likely work within civil courts H u m a n i t i e s
As a forensic psychology professional, you will most likely work within civil courts at some point; therefore, you must understand how to plan a priori (or, prior to) when conducting a forensic psychology evaluation. There are many methods for planning and conducting forensic psychology evaluations. However, certain steps are imperative and must be included in an evaluation to ensure that it is adequate. In this Discussion, you review forensic psychology evaluations applicable to the civil courts and learn how to plan for them. The “Keys to Evaluation Planning” document located in this week’s Learning Resources provides information that is important to this and similar future assignments related to evaluation planning in criminal and juvenile courts.
To prepare for this Discussion:
- Review the assigned chapters in your course text Psychological Evaluations for the Courts. Pay particular attention to the different psychological evaluations that are applicable in civil courts.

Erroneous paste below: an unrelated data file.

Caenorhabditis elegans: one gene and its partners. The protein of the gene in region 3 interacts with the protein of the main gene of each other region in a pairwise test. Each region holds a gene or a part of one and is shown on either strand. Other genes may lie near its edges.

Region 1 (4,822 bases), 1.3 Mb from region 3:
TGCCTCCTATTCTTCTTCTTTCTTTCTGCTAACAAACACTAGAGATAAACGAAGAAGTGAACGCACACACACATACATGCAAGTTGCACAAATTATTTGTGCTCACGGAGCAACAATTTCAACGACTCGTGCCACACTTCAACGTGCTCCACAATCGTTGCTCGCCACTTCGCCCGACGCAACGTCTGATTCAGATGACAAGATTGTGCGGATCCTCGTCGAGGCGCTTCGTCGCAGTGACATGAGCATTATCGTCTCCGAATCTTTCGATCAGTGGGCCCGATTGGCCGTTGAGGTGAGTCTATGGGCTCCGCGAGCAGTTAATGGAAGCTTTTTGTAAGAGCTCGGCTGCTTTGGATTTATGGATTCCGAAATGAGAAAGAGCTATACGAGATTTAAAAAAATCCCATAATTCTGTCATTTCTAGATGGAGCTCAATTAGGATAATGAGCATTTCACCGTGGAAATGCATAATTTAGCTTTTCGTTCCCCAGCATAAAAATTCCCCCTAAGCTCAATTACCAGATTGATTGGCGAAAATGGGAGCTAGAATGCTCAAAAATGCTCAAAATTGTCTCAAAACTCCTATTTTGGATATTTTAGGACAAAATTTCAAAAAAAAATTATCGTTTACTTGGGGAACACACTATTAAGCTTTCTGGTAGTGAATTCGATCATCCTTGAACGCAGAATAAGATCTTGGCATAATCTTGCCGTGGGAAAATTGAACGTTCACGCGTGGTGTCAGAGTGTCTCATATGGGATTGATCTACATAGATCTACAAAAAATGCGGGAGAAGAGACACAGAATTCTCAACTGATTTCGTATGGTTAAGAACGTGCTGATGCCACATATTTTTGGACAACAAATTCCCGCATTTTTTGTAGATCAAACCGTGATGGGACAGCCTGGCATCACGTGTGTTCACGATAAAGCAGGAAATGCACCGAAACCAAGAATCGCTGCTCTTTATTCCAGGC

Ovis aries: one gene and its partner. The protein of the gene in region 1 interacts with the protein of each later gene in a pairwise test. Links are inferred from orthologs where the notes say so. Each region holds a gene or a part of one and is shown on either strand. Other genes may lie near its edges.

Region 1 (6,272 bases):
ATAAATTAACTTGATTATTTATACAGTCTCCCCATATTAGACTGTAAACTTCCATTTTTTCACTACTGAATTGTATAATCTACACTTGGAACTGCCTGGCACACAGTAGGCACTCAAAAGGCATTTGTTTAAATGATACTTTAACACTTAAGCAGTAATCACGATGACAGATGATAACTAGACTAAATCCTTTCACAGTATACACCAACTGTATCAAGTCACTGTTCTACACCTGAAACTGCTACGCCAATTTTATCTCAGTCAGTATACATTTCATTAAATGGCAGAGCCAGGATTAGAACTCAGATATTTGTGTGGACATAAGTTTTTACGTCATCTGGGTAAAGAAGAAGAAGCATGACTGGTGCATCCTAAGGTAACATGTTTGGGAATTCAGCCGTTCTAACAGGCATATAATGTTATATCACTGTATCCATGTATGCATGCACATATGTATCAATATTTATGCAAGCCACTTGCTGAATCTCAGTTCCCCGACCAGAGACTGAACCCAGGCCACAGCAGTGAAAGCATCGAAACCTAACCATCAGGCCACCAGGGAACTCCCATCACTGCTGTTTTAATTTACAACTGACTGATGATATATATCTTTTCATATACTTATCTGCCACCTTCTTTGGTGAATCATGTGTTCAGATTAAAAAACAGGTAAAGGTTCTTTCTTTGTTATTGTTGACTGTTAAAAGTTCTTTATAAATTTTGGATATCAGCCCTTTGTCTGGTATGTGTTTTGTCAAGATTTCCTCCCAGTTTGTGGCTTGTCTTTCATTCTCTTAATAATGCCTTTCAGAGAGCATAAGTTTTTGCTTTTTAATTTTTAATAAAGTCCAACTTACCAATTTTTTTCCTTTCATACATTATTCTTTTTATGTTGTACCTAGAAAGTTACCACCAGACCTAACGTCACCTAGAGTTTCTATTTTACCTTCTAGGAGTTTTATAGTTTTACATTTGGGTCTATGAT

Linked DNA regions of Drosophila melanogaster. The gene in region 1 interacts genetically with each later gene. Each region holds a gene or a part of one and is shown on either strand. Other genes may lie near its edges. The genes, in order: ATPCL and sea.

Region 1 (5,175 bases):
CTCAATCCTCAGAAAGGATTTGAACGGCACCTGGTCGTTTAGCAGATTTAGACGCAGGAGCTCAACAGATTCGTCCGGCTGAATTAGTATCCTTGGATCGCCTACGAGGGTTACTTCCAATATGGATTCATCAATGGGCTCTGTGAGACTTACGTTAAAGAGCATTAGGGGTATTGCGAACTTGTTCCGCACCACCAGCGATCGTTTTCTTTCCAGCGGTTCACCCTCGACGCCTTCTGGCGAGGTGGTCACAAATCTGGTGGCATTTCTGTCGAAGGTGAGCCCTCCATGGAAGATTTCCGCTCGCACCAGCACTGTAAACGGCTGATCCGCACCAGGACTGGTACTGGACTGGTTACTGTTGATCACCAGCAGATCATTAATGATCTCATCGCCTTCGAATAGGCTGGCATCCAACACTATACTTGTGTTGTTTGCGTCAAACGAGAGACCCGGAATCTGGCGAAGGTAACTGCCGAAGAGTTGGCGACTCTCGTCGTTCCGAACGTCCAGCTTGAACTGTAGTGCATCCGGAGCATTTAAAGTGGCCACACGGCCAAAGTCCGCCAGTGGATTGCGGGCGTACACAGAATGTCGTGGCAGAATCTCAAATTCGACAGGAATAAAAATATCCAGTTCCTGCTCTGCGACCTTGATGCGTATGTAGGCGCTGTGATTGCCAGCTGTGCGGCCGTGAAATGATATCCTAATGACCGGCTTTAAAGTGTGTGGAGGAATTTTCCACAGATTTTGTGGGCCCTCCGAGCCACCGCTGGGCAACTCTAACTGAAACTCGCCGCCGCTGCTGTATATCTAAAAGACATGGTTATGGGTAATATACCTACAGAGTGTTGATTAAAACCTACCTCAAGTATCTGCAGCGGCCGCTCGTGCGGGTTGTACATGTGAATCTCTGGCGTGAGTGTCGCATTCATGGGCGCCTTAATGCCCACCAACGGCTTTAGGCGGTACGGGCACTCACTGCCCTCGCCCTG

- Review the handout “Keys to Evaluation Planning,” focusing on the steps for devising a plan for a forensic psychology evaluation. Think about the most important aspects of evaluation planning.
- Read the two vignettes located in the “ Vignettes: Week 5” handout in this week’s Learning Resources.
- Select one of the vignettes that is of particular interest to you, and think about how you would plan for evaluating the person in the vignette you selected, as well as what the most important parts of this planning might be.
With these thoughts in mind:
By Day 4
Post an explanation of how you would plan for evaluation of the individual in the vignette you selected based on the information provided. Be very specific. Then explain what you think would be the most important aspects of that planning. Finally, explain what insights you have gained about evaluation planning. Justify your response by using the Learning resources.
Note: Include the vignette you selected in the first line of your post. You will be asked to respond to a colleague who discussed the other vignette that you did not.